Last updated April 10, 2019 at 1:40 pm
Across the country, ordinary Australians are busy in their studios, yards and kitchens creating brilliant new innovations.
Here are some of their stories.
Mel Fuller had been working for an advertising company when she realised that her job wasn’t for her. She wanted to do something that would help people; to change the world. So, like many others who’ve had this thought, she bought a 3D printer. She didn’t know how to use it. She didn’t know how it worked. She had no choice but to teach herself. Now, Mel is using these skills to improve the lives of other people while she revolutionises the orthotics industry. AbilityMate uses the latest 3D printing technology to change lives.
Find out more about Mel’s story.
Imagine if you could make music by manipulating sounds through the air. AirSticks is an electronic gestural instrument turning movement into sound.
This innovation is the brainchild of two musicians wanting to create a new way to make music.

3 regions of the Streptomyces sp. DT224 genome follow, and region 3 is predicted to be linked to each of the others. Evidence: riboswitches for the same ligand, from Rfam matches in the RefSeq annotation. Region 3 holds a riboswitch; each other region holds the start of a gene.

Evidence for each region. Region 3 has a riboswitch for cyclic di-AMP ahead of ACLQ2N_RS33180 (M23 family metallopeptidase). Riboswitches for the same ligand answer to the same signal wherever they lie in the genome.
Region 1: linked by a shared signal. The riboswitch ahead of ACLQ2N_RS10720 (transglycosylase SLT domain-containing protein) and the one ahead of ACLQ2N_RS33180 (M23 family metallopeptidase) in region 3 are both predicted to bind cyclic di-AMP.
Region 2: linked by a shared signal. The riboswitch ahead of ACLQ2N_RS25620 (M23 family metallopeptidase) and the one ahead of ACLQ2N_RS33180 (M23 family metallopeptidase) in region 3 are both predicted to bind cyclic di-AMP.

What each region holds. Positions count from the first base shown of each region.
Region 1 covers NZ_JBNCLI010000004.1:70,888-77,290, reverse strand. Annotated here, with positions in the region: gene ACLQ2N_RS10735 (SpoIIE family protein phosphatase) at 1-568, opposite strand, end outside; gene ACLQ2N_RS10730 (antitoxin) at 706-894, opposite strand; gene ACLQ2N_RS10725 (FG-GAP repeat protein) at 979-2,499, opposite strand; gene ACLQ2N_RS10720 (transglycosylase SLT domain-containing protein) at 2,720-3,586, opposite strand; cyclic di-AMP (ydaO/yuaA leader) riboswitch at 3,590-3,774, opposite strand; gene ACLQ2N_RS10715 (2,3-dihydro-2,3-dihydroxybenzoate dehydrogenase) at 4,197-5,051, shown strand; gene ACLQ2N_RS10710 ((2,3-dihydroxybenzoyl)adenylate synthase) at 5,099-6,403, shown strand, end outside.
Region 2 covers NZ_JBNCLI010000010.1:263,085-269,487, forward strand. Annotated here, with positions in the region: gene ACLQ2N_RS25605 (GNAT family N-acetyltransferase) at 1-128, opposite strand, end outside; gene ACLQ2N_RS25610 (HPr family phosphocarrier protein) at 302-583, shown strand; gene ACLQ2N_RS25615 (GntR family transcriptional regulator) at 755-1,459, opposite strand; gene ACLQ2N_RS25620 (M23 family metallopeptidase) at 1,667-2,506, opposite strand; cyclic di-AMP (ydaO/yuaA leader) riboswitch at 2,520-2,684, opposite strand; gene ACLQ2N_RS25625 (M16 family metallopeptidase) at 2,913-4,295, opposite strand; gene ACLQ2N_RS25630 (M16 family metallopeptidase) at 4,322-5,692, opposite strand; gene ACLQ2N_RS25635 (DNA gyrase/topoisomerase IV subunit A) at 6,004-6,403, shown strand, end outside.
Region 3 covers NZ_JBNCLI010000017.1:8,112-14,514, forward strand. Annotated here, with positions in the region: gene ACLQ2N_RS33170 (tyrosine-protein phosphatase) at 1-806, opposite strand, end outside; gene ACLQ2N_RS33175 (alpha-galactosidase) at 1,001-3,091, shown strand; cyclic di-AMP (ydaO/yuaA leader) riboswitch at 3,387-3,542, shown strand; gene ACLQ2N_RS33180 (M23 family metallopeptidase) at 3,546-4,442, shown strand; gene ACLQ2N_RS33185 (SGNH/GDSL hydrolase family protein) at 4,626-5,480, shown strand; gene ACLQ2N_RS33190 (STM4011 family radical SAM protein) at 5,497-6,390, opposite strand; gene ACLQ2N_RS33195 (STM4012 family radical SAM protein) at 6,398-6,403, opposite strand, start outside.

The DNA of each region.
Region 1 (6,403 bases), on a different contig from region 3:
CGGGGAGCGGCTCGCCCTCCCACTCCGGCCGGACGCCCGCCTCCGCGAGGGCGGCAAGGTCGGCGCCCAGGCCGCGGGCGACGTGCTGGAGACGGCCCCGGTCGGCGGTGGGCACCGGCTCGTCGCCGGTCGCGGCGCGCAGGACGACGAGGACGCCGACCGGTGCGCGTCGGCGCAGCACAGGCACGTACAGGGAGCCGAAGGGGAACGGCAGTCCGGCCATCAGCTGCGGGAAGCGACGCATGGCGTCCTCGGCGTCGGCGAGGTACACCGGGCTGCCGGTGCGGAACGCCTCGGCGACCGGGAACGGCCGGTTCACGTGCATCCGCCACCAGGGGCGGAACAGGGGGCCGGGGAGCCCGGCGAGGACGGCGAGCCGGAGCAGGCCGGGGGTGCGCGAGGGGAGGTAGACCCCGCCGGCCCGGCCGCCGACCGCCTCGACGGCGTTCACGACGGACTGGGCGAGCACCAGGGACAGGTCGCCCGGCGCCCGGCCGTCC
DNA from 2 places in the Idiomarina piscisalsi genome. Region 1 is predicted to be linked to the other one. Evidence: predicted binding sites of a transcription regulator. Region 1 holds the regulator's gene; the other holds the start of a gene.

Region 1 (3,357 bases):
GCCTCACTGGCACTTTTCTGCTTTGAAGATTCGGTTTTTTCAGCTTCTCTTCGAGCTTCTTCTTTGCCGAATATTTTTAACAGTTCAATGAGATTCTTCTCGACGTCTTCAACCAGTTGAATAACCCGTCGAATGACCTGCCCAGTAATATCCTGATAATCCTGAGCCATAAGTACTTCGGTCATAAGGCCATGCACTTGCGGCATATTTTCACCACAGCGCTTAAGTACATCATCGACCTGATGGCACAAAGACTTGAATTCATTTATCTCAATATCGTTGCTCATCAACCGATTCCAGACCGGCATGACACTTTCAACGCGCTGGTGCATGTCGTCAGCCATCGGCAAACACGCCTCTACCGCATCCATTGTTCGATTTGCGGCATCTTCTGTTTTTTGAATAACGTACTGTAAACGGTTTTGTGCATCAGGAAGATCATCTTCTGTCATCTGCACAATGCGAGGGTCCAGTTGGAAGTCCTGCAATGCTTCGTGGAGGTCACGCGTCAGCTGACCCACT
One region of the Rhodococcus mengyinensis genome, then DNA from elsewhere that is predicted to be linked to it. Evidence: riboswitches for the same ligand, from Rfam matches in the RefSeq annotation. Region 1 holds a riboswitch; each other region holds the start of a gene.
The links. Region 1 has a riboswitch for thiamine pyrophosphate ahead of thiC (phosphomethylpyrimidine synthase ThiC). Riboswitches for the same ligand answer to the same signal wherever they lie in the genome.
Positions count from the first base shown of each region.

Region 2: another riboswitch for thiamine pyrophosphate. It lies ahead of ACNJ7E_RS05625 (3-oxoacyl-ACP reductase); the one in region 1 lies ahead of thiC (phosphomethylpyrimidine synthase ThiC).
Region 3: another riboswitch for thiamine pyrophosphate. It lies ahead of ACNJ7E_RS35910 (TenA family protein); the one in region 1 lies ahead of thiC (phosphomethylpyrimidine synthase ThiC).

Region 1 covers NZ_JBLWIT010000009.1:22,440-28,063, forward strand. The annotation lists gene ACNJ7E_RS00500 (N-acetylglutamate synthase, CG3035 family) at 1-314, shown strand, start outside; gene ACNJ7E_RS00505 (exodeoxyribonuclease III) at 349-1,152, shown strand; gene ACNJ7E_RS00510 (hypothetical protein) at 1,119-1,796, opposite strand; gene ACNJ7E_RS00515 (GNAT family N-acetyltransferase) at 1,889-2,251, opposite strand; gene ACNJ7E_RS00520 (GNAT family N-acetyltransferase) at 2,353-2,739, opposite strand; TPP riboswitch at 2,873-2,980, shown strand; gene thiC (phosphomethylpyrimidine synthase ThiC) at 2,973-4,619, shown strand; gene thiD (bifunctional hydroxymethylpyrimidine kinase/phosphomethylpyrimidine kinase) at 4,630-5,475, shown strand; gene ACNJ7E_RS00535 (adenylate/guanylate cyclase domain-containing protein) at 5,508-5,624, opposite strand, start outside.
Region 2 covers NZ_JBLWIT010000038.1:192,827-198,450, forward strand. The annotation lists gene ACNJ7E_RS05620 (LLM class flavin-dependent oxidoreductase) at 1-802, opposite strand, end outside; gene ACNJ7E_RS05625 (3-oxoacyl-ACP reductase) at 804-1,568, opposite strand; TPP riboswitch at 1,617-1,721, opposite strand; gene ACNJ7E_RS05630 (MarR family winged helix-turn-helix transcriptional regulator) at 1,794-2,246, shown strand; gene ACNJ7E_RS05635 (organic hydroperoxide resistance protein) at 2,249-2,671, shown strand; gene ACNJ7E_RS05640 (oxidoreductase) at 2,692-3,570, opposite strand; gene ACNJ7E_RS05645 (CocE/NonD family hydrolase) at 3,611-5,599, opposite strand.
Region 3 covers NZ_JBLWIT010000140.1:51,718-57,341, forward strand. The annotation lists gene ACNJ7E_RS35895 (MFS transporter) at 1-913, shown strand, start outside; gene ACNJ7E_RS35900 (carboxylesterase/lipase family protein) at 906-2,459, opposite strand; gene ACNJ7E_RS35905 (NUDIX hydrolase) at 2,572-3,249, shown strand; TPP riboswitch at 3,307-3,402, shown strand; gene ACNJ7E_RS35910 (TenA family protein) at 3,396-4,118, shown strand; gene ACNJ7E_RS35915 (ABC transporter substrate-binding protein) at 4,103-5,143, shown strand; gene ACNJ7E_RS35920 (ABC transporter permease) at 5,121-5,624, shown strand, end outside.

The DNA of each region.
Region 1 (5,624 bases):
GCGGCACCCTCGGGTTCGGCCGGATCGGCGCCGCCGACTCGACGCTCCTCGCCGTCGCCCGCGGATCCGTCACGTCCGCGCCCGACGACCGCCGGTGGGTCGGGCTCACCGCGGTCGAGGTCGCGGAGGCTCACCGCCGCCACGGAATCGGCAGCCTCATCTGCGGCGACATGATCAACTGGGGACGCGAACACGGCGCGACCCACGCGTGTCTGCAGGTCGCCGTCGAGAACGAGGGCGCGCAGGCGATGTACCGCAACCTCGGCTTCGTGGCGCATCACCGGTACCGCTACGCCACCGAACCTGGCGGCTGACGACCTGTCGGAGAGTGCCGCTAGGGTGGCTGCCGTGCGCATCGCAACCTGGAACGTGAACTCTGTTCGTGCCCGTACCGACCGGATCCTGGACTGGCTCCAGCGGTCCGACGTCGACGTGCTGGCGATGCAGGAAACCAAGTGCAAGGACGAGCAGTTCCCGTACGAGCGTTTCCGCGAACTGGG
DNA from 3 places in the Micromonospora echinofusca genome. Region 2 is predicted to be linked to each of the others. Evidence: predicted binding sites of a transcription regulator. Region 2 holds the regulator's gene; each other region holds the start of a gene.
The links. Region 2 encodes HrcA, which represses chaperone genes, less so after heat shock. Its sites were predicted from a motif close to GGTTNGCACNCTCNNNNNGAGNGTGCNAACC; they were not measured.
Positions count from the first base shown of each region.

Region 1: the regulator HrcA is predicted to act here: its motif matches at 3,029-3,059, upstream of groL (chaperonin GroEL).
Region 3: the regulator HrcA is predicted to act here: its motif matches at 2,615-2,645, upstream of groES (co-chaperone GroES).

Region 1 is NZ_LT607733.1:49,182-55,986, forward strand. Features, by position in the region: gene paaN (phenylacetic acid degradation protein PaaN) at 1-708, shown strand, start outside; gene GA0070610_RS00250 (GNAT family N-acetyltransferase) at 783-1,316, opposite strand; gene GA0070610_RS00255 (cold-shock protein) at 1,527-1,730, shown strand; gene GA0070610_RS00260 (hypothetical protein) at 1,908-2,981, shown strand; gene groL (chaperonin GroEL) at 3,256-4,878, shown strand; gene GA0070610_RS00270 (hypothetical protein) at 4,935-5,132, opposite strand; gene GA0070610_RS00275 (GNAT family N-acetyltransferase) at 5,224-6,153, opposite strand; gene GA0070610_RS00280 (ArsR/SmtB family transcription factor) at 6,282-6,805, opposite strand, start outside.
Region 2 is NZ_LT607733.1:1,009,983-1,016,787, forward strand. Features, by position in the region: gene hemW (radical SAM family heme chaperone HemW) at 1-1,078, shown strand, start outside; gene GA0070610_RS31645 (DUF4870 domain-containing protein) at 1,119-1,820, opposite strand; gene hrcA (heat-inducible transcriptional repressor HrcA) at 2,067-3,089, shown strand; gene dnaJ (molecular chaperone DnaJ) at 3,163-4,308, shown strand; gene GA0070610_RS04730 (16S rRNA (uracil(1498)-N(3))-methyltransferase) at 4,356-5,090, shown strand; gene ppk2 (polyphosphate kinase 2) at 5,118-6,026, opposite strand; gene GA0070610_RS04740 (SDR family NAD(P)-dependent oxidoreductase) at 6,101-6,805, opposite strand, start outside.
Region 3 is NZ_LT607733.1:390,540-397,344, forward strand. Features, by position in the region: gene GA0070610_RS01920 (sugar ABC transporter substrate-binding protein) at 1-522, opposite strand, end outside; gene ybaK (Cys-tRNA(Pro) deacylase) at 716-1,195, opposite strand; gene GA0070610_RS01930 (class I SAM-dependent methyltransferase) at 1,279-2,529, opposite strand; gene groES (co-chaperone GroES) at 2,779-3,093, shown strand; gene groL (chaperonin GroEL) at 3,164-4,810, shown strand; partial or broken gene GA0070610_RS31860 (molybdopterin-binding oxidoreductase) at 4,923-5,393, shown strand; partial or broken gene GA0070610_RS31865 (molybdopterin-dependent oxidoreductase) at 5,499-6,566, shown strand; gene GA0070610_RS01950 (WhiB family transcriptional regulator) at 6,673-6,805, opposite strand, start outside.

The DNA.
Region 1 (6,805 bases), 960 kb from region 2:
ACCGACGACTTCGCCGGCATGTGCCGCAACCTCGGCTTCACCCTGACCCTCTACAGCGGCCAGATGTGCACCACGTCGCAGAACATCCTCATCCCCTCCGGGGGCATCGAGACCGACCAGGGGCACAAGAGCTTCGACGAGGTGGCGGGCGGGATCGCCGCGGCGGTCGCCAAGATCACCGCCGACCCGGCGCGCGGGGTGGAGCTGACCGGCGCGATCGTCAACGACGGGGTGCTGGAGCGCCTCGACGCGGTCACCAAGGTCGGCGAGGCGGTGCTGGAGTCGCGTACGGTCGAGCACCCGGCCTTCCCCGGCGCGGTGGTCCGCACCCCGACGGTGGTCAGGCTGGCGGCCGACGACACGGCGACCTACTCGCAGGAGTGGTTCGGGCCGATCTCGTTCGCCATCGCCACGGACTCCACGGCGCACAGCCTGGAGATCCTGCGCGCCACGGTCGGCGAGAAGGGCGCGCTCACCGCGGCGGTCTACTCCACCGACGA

For many of us, the apps on our smart phones, tablets, and computers have a special place in our day to day lives. We often use them to play games and relax.
13-year old Hamish is taking this to the next level, making apps that are informative as well as fun.
Sun protection in Australia is always a hot topic.
Larissa Bright wanted to find a more natural product after finding out her son was allergic to commercially available sunscreens. To do this she looked to nature.
When Jeff started tinkering with his board he was trying to challenge himself and make something cool. He didn’t expect to end up as the director of his own international company. He didn’t start with high end machinery or fancy computer modelling either, his first prototype consisted of a cardboard cut-out and a baked bean can…